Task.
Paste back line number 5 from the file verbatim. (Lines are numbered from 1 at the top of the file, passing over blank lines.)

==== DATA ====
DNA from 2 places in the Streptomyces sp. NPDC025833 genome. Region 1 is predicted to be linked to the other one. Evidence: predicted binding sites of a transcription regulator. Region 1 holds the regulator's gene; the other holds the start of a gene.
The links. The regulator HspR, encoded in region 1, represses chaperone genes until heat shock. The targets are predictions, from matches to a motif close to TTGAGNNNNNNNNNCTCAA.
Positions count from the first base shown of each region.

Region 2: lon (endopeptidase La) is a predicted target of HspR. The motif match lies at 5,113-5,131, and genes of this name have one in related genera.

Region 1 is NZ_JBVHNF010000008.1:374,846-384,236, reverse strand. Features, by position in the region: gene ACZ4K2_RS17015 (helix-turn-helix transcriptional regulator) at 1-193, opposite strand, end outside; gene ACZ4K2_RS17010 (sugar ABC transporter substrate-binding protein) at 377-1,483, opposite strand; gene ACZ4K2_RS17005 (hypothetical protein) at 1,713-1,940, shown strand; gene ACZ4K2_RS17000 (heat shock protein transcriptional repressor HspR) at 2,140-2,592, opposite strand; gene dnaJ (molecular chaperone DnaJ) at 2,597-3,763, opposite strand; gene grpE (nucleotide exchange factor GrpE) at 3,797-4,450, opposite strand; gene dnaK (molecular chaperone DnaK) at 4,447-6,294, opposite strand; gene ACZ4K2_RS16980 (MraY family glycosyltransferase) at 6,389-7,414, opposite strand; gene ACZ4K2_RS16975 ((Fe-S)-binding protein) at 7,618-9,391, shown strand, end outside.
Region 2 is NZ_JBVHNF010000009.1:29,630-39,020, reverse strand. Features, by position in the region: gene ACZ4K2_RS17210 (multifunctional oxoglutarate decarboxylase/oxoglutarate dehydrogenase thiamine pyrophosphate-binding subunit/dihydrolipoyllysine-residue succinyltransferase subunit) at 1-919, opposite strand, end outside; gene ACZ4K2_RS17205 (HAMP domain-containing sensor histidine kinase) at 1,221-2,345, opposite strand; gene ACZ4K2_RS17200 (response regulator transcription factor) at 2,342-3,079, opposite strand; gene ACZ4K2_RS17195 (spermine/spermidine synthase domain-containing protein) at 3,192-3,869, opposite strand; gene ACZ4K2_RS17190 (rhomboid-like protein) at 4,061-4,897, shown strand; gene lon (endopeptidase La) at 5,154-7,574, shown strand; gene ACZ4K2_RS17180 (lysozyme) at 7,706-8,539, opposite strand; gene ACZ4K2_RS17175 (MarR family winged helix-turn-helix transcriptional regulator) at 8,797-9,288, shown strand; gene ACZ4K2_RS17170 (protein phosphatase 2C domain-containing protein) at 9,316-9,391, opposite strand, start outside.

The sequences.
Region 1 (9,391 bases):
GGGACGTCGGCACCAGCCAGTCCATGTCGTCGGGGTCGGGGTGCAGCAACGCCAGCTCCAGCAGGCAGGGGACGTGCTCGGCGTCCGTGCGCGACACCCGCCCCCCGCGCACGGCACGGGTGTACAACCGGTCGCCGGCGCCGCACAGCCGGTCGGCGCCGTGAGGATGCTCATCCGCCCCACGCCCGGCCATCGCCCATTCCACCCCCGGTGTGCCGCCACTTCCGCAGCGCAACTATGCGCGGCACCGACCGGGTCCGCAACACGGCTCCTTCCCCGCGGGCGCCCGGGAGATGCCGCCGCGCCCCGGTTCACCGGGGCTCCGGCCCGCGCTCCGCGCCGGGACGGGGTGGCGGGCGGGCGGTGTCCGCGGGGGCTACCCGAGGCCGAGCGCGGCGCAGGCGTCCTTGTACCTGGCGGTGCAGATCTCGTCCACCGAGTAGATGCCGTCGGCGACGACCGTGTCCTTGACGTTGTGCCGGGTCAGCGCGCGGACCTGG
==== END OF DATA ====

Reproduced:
Region 1 is NZ_JBVHNF010000008.1:374,846-384,236, reverse strand. Features, by position in the region: gene ACZ4K2_RS17015 (helix-turn-helix transcriptional regulator) at 1-193, opposite strand, end outside; gene ACZ4K2_RS17010 (sugar ABC transporter substrate-binding protein) at 377-1,483, opposite strand; gene ACZ4K2_RS17005 (hypothetical protein) at 1,713-1,940, shown strand; gene ACZ4K2_RS17000 (heat shock protein transcriptional repressor HspR) at 2,140-2,592, opposite strand; gene dnaJ (molecular chaperone DnaJ) at 2,597-3,763, opposite strand; gene grpE (nucleotide exchange factor GrpE) at 3,797-4,450, opposite strand; gene dnaK (molecular chaperone DnaK) at 4,447-6,294, opposite strand; gene ACZ4K2_RS16980 (MraY family glycosyltransferase) at 6,389-7,414, opposite strand; gene ACZ4K2_RS16975 ((Fe-S)-binding protein) at 7,618-9,391, shown strand, end outside.